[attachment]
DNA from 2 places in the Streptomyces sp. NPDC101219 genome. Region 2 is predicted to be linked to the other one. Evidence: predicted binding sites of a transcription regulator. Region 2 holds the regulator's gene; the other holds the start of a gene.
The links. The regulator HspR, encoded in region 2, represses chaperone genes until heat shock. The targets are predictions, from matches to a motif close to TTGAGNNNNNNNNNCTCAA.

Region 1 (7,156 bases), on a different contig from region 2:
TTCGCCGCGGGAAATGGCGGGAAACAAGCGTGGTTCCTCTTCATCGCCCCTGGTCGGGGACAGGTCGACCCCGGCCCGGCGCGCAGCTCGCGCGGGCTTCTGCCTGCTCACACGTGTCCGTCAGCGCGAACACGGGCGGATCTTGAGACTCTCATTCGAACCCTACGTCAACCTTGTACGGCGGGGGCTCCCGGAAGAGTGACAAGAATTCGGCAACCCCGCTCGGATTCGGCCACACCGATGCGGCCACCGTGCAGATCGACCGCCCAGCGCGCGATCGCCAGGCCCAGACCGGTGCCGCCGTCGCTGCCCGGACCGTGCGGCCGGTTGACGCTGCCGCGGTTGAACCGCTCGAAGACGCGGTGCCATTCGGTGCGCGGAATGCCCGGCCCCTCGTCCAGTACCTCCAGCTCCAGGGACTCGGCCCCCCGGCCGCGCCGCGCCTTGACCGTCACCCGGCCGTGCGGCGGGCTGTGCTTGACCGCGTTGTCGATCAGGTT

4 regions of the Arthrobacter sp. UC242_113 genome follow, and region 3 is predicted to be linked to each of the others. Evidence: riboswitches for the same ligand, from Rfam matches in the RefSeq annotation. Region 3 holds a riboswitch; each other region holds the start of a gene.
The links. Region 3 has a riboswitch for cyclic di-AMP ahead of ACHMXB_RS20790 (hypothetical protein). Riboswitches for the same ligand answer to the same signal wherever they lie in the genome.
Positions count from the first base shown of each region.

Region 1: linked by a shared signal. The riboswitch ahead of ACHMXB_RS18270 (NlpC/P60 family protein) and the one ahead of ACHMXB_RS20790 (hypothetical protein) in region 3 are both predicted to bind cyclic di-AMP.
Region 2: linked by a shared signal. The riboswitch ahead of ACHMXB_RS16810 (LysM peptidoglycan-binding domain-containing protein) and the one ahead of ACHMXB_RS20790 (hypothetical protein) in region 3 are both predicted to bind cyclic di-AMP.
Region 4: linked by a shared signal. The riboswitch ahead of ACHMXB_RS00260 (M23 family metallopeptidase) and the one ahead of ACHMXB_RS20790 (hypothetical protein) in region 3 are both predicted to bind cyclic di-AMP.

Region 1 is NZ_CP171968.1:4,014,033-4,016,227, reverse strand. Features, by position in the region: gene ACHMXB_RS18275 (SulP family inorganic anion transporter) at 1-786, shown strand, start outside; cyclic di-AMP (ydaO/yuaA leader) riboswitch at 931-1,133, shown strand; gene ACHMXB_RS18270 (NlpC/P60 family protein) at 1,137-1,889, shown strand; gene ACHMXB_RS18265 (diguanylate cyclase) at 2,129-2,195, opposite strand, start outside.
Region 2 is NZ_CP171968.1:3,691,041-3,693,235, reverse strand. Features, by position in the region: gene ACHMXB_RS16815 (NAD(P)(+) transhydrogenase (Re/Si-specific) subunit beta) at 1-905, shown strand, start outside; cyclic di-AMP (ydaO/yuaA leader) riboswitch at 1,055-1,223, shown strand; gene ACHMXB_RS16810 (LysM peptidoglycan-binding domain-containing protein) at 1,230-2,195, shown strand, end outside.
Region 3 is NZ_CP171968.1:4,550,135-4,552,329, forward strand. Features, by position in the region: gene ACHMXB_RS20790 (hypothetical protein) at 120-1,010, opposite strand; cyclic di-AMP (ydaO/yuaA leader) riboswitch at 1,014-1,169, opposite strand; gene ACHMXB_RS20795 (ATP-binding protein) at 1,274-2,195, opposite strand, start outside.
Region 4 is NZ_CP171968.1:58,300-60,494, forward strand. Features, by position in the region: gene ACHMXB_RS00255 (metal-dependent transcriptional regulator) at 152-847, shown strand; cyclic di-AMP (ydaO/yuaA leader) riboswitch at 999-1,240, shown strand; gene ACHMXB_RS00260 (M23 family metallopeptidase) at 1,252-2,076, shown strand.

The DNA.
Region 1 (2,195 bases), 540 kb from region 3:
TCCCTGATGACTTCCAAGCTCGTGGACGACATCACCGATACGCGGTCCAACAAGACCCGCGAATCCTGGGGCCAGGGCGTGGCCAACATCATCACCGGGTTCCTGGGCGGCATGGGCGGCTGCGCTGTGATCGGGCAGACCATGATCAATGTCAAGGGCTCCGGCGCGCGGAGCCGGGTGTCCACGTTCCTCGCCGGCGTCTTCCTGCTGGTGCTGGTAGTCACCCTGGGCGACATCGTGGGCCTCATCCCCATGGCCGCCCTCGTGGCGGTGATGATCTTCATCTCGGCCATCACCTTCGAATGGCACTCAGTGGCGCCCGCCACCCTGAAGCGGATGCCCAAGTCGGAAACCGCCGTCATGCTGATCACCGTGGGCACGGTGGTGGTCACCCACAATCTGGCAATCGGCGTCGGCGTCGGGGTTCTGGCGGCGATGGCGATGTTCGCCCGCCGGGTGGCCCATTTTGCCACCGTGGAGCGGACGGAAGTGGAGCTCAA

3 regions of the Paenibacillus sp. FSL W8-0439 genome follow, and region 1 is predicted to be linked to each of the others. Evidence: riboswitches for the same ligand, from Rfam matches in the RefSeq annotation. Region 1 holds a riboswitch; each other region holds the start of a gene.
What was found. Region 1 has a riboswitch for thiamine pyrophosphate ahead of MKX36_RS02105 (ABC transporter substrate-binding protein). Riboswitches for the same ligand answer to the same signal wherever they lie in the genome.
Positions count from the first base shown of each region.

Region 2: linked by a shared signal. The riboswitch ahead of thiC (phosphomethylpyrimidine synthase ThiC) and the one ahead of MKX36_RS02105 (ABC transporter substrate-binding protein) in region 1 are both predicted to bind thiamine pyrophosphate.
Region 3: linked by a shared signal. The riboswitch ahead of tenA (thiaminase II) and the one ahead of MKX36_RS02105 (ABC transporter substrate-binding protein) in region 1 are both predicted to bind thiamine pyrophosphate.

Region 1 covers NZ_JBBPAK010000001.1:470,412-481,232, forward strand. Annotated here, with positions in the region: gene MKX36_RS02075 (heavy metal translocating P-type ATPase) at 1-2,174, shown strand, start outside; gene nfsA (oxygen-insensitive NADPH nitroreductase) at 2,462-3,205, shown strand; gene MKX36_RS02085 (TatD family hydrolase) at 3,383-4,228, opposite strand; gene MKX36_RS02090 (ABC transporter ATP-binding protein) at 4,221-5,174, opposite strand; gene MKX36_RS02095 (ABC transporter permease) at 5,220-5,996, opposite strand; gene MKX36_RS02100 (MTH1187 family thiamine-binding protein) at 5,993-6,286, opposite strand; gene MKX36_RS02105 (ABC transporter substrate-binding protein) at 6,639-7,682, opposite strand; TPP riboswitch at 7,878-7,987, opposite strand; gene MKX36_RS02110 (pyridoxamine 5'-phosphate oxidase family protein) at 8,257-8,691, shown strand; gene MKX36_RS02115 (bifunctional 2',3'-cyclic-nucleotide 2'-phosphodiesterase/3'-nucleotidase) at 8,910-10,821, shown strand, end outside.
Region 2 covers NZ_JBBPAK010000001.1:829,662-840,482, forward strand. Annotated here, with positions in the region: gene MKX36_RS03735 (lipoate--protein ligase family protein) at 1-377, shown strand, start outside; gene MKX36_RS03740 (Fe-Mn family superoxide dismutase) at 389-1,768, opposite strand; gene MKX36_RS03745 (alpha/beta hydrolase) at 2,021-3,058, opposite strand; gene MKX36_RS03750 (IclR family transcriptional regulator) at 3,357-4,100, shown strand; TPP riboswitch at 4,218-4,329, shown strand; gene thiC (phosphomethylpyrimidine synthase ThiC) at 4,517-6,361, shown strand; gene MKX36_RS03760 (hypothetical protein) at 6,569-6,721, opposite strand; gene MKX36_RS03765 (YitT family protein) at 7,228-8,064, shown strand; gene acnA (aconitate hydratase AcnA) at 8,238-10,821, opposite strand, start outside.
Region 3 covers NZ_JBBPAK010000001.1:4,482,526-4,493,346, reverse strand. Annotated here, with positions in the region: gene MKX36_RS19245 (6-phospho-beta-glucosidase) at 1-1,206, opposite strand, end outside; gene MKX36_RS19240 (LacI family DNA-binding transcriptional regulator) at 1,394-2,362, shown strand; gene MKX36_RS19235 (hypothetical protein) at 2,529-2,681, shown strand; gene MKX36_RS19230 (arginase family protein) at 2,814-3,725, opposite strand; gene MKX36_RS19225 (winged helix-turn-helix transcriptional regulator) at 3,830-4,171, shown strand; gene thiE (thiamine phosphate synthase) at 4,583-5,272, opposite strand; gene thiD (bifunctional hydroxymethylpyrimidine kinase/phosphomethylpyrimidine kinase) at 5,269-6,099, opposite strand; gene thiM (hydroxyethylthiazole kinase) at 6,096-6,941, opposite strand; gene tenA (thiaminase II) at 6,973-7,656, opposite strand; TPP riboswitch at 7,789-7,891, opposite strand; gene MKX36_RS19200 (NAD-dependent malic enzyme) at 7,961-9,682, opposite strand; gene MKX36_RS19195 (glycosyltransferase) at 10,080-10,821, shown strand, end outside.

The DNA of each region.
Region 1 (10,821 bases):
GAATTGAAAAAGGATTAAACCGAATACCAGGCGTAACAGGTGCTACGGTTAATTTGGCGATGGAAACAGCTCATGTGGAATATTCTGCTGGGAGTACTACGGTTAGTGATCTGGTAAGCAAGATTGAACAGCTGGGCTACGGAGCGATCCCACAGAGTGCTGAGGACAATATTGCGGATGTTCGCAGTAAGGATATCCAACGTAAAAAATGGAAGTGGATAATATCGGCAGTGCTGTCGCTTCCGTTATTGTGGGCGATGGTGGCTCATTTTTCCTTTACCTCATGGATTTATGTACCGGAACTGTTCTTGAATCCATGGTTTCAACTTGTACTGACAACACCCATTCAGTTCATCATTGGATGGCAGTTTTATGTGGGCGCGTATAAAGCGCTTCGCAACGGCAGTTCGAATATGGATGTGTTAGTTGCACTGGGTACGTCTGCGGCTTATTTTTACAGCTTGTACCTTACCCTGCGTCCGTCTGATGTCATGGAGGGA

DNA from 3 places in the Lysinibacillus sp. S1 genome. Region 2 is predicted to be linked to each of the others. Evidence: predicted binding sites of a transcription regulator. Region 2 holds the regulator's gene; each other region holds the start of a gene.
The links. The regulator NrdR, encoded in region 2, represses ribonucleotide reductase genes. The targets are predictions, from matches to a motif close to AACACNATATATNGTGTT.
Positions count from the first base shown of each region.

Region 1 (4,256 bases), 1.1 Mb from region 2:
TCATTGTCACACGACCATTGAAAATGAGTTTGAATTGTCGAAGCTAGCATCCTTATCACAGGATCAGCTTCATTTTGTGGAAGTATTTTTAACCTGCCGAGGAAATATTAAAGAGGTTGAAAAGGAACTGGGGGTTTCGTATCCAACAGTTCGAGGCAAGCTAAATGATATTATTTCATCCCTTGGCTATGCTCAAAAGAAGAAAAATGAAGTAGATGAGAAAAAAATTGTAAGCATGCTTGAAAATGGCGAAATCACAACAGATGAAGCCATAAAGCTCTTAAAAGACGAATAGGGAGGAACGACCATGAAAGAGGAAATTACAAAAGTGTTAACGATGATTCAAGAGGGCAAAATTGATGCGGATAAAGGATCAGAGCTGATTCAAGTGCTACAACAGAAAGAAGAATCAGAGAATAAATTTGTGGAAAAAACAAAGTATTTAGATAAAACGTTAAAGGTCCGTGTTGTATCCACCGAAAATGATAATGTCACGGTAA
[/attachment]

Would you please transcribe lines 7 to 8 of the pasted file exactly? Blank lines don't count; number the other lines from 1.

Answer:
Positions count from the first base shown of each region.

Region 1: linked by a shared signal. The riboswitch ahead of ACHMXB_RS18270 (NlpC/P60 family protein) and the one ahead of ACHMXB_RS20790 (hypothetical protein) in region 3 are both predicted to bind cyclic di-AMP.